Photo Credit: Sam Frerichs

Tony Knowles Coastal Trail


11 miles



Coastal Trail with Jim Stratton  (1:01)

Named for former Alaska governor Tony Knowles, who served from 1994 to 2002, the Tony Knowles Coastal Trail is one of four greenbelt trails located in Anchorage. Even though the trail spans 11.0 miles each way (from Kincaid Park to just north of where 2nd Avenue ends in the Cook Inlet), it is easily picked up from several points in the city, so you can enjoy any segment and hike as little or much of the trail as you desire. There are bike rentals available or you can join a guided tour with Alaska Trail Guides.

The trail provides extraordinary views of downtown Anchorage, the Chugach Mountains, Denali (Mt. McKinley), Mount Susitna (Sleeping Lady), and Fire Island.

Also, because you're next to the coast, the tide can be watched coming and going and changing the mudflats constantly. The mud might look fun to walk in, but if you stand still while the water drains out, it may set up like concrete and not release it's hold until the tide has come in over your head. Please do NOT tempt fate!

In addition to a lot of other trail users, you are very likely to encounter moose on the trail past the airport so keep your eyes peeled.

Getting There

2nd Avenue
Anchorage, AK 99501
Driving Directions


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Coastal Trail Highlights

Difficulty: Moderate

Kin­caid Park offers the eas­i­est way to get deep in the woods right in town. It’s a mec­ca for out­door sports of all kinds in a wilder­ness-like set­ting on the site of a for­mer Cold War mis­sile base. This 1,500-acre park sprawls over an ancient and rugged moraine at the south­west tip of the Anchor­age Bowl at the west end of Rasp­ber­ry Road. From its panoram­ic views of Denali and the vast Cook Inlet to its inti­mate deep woods enclaves, the park is  ...more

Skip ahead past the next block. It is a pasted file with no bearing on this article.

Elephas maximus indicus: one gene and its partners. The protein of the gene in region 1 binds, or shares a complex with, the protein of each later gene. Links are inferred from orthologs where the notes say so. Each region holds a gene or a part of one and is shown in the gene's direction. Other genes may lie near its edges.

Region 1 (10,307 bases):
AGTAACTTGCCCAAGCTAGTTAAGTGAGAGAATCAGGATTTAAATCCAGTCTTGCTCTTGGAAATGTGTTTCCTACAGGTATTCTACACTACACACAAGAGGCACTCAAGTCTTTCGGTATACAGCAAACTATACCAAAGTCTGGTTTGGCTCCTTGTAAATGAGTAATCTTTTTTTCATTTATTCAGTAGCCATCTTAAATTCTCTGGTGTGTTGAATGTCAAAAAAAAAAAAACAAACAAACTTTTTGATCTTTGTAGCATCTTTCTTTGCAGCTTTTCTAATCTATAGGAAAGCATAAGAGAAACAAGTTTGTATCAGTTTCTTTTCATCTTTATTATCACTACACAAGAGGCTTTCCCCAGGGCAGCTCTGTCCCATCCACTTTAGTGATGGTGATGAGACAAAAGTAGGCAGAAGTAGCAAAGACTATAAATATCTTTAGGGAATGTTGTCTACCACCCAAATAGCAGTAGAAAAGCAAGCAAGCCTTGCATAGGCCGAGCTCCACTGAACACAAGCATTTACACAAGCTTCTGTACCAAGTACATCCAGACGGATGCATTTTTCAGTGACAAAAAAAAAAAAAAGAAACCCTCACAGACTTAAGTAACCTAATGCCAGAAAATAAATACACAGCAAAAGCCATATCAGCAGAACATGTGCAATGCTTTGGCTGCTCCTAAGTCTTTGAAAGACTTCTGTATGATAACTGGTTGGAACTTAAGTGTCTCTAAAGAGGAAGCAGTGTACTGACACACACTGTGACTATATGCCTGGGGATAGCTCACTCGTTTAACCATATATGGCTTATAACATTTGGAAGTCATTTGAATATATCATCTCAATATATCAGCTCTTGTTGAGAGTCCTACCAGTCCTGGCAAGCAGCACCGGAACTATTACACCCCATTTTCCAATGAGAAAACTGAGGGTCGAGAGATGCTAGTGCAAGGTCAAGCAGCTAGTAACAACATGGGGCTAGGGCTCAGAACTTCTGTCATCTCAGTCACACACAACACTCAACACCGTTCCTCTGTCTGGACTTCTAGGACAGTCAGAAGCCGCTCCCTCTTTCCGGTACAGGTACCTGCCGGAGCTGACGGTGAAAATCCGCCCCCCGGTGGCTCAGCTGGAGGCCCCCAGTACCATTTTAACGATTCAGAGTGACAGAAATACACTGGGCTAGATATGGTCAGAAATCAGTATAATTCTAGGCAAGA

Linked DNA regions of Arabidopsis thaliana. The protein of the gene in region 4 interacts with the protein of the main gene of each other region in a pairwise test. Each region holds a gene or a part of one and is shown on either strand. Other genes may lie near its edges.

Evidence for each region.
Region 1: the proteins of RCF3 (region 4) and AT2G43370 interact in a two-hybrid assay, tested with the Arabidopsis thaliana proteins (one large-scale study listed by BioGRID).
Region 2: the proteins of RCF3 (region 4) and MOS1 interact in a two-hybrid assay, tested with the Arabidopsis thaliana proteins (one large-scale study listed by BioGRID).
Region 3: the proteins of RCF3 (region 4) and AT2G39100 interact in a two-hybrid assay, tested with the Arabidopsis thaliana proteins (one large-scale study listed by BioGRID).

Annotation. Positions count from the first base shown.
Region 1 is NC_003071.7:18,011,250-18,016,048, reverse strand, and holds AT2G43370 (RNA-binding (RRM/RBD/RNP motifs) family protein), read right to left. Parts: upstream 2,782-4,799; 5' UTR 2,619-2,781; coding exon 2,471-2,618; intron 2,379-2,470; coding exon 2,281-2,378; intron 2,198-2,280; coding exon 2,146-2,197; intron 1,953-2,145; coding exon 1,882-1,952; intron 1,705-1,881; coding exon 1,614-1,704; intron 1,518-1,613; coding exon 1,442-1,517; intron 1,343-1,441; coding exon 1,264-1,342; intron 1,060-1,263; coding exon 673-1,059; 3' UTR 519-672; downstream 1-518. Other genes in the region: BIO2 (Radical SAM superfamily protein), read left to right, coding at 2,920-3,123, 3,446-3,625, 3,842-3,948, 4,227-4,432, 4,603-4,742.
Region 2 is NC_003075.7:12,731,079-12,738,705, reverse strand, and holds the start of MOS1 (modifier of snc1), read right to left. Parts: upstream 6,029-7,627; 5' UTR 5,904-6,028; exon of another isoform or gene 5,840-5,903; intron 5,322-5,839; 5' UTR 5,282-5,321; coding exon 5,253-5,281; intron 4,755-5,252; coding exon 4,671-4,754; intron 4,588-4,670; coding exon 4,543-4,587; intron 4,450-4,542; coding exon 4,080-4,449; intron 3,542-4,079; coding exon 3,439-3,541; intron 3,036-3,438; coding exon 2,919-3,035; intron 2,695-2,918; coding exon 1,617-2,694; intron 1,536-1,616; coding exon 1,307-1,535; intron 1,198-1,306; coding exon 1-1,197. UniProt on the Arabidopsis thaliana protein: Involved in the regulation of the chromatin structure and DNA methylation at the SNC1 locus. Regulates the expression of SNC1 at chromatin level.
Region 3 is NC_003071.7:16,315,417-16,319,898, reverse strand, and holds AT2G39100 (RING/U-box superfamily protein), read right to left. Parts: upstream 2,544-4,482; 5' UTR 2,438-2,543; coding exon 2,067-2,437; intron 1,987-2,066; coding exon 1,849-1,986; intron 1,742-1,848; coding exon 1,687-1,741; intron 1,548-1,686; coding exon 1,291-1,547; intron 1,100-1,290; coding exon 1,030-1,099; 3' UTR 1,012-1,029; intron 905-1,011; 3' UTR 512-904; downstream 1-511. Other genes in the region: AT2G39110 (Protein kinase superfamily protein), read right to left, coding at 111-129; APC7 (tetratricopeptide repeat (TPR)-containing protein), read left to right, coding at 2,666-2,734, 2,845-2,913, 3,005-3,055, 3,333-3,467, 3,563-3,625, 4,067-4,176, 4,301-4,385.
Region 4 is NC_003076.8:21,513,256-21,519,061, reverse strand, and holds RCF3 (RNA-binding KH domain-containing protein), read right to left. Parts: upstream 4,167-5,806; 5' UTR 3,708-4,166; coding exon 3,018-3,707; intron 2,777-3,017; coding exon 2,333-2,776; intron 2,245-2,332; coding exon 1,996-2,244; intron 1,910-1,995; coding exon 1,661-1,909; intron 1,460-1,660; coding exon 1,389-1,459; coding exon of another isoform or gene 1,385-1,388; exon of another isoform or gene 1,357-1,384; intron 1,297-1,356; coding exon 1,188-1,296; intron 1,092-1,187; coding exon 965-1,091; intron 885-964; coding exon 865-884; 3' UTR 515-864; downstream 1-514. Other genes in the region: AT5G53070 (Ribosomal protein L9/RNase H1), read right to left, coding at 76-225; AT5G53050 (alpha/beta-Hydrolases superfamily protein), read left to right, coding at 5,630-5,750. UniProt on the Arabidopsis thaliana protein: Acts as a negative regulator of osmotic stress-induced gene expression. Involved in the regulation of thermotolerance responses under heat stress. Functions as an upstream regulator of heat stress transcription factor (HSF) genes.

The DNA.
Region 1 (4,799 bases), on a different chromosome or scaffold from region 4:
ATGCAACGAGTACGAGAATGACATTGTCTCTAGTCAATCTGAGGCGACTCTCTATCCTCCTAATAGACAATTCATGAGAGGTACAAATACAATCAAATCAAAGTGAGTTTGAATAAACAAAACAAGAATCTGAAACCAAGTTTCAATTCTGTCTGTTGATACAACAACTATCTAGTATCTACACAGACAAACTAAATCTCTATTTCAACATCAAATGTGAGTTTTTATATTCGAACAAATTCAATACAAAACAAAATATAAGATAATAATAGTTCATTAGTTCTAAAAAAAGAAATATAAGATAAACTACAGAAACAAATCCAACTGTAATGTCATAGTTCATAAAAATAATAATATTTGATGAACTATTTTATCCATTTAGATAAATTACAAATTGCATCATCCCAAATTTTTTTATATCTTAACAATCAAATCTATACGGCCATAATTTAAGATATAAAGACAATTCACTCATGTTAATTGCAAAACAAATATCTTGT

Difficulty: Easy

This 191.7‑acre Anchor­age park, which was cre­at­ed in 1994 as Munic­i­pal ded­i­cat­ed park­land, is high­ly val­ued for its wildlife habi­tat, coastal tide­lands and recre­ation­al val­ue. The Tony Knowles Coastal Trail runs through it and the area has spec­tac­u­lar views of the inlet and sur­round­ing moun­tain ranges. You can spot whales in the inlet and watch the jets land and take off from the Ted Stevens Inter­na­tion­al Air­port. Point Woron­zof got its name…  ...more

This 134-acre park is set in the woods where, in 1964, an entire neigh­bor­hood slid into the ocean dur­ing last cen­tu­ry’s most pow­er­ful earth­quake. The earth­quake was mea­sured at a 9.2 on the Richter scale and last­ed 4 min­utes. Today, this trag­ic event is com­mem­o­rat­ed in Anchorage’s Earth­quake Park, where you’ll find signs explain­ing the cir­cum­stances of the quake and its effect on the area.

Park­ing lot with 44 spaces, 2 ten­nis courts, 2 lit­tle league base­ball fields, pic­nic tables, large grill, tod­dler equip­ment suit­able for 2 – 5 year olds, play equip­ment suit­able for 5 – 12 year olds, trails and access to the Coastal Trail.

Jump off the trail and comb the beach­es of Anchor­age. At low tide you can touch the dense glacial silt of the mud­flats (but do not walk on them). Unlike sandy beach­es of the south, peb­bles and grav­el left by glac­i­ers coat the shore­line. The lux­u­ri­ous spa qual­i­ty of glacial mud is well known by Alaskans who grow up bathing in its but­tery tex­ture. This silt has been pack­aged and sold as a beau­ty prod­uct around the world.

This short wood­en bridge cross­es a pop­u­lar salmon fish­ing creek. Down­riv­er you’ll see deep chan­nels that the creek has carved into the mud flats. In late sum­mer, salmon migrate up to the estu­ary to spawn.

Difficulty: Easy

If you’re look­ing for a wild oasis that’s just a 15-minute walk from down­town Anchor­age, look no fur­ther than Westch­ester Lagoon (also known as Mar­garet Eagan Sul­li­van Park). One of the city’s most pop­u­lar places, this is where locals come to play, as it has some­thing for every­one. You’ll find access to great trails and wildlife, as well as year-round activ­i­ties and events for the entire family. 

Tony Knowles Coastal Trail

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